• 2 tablespoons dried coconut chips
  •  

    mango-papaya-kabobs-melissas-230

    Grilled fruit skewers topped with coconut chips. Photo courtesy Melissas.com.

     
    Variation: Pineapple is also a tropical fruit. Feel free to add some.

     
    Preparation

    1. COMBINE the brown sugar, orange juice and sesame seeds in a large bowl. Add the cubes of mango, papaya and bananas, tossing gently to coat thoroughly.

    2. THREAD the fruit onto skewers alternating the fruits.

    3. GRILL over a medium hot barbeque or hibachi for approximately 4-5 minutes per side. You can also use a grill pan or broiler. Be sure to watch closely so the fruit does not burn.

    4. REMOVE to a serving plate and sprinkle with shredded coconut.

      

    Comments

    TIP OF THE DAY: Flavored Shots

    blue-chair-bay-banana-rum-230

    Delicious by the shot: No mixers needed!
    Photo courtesy Blue Chair Bay Rum.

     

    While spiced rum has been around since the 1940s*, the more modern trend of flavored spirits began with vodka in the 1980s.

    The first flavored vodka, that inspired scores of other flavors, was Absolut Peppar, in 1986. Absolut Citron followed in 1988, and then the floodgates opened as Stolichnaya and other brands created their own versions. Absolut has launched 17 different flavors†; and newer brands like Pinnacle, Three Olives and Van Gogh focus only on flavored vodkas.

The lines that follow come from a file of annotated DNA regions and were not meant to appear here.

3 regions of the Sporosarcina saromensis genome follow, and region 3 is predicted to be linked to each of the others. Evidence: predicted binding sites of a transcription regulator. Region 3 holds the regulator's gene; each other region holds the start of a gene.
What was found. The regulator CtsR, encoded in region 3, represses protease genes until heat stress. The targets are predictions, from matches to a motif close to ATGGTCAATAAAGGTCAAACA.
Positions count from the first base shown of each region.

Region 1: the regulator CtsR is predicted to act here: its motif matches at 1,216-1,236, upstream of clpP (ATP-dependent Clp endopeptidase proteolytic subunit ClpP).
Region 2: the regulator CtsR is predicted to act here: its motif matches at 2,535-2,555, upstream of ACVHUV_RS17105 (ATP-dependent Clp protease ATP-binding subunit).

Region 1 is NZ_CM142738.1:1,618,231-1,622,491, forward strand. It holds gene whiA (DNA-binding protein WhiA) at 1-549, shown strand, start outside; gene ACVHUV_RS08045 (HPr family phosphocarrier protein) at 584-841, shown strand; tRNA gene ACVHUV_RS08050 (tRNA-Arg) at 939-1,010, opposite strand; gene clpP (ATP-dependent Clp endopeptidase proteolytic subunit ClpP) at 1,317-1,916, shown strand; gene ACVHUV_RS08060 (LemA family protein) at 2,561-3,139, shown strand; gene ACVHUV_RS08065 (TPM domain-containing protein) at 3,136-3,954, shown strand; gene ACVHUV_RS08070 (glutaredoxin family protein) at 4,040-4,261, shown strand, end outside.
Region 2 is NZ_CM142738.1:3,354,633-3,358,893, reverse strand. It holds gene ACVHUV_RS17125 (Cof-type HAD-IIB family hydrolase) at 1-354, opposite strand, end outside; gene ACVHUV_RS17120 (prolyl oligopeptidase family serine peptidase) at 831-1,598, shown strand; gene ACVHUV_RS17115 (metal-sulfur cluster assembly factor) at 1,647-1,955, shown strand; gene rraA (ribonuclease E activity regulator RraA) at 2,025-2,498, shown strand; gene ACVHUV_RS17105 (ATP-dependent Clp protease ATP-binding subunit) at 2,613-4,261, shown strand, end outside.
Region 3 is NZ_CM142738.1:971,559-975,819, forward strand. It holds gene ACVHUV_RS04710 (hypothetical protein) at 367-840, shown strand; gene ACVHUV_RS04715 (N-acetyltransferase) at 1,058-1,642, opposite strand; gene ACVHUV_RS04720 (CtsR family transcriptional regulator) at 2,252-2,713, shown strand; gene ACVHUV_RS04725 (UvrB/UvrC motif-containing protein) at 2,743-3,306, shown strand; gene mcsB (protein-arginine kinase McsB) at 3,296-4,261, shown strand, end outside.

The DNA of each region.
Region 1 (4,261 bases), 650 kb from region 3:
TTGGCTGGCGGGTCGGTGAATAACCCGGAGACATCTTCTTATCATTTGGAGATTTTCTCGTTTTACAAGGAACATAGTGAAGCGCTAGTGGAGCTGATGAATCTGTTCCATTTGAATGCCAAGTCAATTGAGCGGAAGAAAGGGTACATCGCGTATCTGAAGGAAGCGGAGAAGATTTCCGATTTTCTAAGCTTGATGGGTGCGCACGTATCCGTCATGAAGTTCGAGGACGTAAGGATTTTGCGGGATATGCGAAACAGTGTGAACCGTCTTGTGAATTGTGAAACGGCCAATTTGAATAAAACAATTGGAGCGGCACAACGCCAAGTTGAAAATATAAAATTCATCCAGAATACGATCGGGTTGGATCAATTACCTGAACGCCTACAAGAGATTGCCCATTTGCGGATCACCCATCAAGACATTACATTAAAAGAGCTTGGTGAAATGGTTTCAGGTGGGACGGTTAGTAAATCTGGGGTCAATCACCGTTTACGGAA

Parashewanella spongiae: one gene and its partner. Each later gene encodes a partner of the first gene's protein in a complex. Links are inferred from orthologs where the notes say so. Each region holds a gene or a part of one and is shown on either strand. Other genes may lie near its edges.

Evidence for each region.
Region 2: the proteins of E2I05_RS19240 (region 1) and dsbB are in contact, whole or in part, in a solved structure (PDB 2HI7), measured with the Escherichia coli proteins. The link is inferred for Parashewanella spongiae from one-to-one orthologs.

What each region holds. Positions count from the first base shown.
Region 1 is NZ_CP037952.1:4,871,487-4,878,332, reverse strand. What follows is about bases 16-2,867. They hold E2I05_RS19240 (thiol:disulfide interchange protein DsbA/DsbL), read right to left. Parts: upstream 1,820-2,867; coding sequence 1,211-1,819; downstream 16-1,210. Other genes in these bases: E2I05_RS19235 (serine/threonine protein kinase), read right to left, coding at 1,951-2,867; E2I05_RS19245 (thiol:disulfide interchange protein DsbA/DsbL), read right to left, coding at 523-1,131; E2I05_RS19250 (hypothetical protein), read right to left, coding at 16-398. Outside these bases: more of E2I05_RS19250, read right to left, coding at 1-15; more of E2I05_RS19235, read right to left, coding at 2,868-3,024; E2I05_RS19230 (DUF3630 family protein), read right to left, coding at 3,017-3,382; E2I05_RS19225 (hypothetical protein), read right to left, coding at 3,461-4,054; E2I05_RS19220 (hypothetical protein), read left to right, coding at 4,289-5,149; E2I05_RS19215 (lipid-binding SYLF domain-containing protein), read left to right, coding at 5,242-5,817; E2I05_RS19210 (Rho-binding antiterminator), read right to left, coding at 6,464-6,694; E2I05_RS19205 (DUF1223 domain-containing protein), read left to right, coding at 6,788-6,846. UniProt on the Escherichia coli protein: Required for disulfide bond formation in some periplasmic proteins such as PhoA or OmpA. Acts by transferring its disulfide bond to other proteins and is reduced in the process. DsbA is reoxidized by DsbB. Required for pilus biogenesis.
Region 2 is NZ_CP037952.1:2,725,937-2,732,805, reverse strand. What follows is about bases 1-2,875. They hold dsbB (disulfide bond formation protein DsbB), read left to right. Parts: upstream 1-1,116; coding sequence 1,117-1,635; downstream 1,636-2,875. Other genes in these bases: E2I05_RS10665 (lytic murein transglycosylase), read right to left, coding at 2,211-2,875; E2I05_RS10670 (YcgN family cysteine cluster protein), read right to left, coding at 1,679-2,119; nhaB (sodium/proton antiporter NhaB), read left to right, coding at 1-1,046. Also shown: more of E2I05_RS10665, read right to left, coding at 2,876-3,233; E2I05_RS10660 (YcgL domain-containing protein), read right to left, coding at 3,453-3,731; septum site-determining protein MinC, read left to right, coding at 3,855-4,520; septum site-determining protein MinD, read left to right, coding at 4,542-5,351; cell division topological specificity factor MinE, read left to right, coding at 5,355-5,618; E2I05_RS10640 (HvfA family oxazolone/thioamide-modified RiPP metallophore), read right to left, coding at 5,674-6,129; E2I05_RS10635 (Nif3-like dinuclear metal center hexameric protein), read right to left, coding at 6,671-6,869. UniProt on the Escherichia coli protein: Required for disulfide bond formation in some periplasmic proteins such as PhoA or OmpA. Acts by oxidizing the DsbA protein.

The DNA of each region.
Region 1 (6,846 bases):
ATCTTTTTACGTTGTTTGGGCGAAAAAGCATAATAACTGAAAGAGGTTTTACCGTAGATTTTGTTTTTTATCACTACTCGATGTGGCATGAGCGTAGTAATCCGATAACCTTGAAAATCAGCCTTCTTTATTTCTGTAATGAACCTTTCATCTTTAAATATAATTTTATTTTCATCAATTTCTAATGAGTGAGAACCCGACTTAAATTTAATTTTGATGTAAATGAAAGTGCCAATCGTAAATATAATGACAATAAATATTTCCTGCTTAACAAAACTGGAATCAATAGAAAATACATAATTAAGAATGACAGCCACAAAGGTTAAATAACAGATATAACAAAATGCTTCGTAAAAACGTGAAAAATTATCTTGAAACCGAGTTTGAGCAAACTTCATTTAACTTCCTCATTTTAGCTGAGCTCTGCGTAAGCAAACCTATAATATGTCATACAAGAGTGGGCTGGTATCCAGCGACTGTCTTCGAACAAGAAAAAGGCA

Flavored tequilas arrived more quietly—first chile and coffee flavors and now, vodka-style, they’re branching out to fruit (we’re fond of El Jimador’s new Mango Mango and Mexican Lime).

    While the distillers of these flavored spirits provide plenty of cocktail recipes and expect bloggers and mixologists to develop many more, the plain truth is that they are delicious as shots.

    So today’s tip is: Enjoy flavored shots as you relax over the weekend (in moderation, of course).

    This weekend, we’ll be serving two tropical flavors from Blue Chair Bay, a brand created by singer Kenny Chesney. The line has four expressions: Banana Rum, Coconut Rum, Coconut Spiced Rum and White Rum (plain).

     
    At 53 proof (as opposed to 80 proof or higher with conventional rum and other spirits), Blue Chair Bay Rum is made for sipping straight. All three flavors are delicious, but as an avid fan of the Piña Colada, the Banana Rum captured our fantasy. It’s rum with caramelized banana flavor, but you’ll also find hints of coconut and plenty of sweetness.

     
    *The Levy brothers, pharmacists in Kingston, Jamaica, created the original recipe for aged spiced rum in the 1940s. The brand was purchased by Seagram’s (now Diageo) and marketed as Captain Morgan’s Spiced Rum. The spices include cinnamon, clove and nutmeg. The original Levy recipe also included medicinal herbs.

    †Absolut flavors, in order of launch: Peppar, Citron, Kurant, Mandrin, Vanilia, Raspberri, Apeach, Ruby Red, Pears, Mango, Berry Açaí, Wild Tea, Orient Apple, Grapevine, Cherrykran, Hibiskus and Cilantro. Note that flavored vodkas have been home-infused in Russia and elsewhere for centuries; but Absolut was the first flavored vodka sold commercially in the U.S.

     

    IF YOU REALLY WANT A COCKTAIL…

    Blue Chair Bay enlisted the help of selected bloggers to create recipes, which they sent to us along with a sample of the rum.

    This ice cream cocktail, from The Blond Cook, can substitute for dessert:

    RECIPE: SPICED BANANA CREAM COCKTAIL, A DESSERT
    COCKTAIL

    Ingredients For 4 Drinks

  • 2 cups vanilla ice cream
  • 2 medium ripe bananas, peeled and sliced into about 1″ chunks
  • 1/4 cup cream of coconut (e.g. Coco Lopez)
  • 1 cup Blue Chair Bay Coconut Spiced Rum